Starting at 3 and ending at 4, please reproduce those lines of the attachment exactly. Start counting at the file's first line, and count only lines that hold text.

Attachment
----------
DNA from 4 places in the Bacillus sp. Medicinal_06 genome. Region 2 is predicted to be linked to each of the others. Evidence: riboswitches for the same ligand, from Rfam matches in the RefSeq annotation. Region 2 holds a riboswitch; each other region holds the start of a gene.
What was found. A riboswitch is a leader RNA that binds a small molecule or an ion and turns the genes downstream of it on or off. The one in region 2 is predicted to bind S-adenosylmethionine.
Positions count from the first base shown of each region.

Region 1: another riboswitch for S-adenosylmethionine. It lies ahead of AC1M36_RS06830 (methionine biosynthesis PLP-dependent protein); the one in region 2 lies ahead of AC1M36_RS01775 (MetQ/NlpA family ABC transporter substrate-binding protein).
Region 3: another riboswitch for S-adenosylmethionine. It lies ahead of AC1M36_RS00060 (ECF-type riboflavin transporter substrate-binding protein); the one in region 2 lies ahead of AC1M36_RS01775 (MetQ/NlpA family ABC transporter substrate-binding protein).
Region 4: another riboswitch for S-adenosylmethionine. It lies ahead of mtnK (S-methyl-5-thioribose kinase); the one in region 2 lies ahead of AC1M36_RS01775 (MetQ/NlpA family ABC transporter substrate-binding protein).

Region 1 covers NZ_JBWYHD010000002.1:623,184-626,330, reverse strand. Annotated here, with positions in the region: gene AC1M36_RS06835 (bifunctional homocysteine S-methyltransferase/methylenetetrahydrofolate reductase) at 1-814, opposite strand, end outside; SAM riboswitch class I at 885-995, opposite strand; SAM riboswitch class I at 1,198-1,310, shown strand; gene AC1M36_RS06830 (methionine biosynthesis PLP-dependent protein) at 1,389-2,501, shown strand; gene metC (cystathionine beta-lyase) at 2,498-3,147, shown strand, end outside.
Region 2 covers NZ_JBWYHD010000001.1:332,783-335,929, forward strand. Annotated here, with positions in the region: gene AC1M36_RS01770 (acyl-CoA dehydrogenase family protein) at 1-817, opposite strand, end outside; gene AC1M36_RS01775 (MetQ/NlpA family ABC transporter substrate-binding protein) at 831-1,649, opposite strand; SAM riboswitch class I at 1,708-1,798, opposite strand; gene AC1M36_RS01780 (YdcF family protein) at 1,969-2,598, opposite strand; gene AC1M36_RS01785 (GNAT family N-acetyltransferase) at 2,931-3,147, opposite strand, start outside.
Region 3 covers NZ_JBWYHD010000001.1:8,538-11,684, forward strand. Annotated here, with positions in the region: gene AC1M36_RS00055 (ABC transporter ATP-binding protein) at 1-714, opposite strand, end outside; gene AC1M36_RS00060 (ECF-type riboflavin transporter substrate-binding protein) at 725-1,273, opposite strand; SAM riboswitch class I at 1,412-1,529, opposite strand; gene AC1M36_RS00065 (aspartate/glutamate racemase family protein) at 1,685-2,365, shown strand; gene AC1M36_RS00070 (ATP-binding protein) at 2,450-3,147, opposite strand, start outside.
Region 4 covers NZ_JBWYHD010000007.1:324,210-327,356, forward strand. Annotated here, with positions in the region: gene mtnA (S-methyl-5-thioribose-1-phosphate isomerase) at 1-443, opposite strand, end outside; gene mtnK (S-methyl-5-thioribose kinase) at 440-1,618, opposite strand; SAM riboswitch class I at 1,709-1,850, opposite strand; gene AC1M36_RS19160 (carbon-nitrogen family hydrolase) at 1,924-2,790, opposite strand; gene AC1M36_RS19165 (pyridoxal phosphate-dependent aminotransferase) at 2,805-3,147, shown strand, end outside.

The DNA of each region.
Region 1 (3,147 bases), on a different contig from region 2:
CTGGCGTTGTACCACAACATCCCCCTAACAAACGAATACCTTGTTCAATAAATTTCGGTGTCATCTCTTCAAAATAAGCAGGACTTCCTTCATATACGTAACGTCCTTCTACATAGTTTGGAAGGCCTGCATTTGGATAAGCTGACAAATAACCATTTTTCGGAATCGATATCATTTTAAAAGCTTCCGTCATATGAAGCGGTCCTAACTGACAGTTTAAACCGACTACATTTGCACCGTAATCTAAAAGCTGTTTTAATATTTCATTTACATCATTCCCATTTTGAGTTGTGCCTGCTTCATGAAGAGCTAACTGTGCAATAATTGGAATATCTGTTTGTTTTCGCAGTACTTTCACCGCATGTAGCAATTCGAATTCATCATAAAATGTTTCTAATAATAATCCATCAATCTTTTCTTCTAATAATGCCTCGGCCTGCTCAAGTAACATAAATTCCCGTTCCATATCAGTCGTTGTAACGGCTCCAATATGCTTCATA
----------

Positions count from the first base shown of each region.

Region 1: another riboswitch for S-adenosylmethionine. It lies ahead of AC1M36_RS06830 (methionine biosynthesis PLP-dependent protein); the one in region 2 lies ahead of AC1M36_RS01775 (MetQ/NlpA family ABC transporter substrate-binding protein).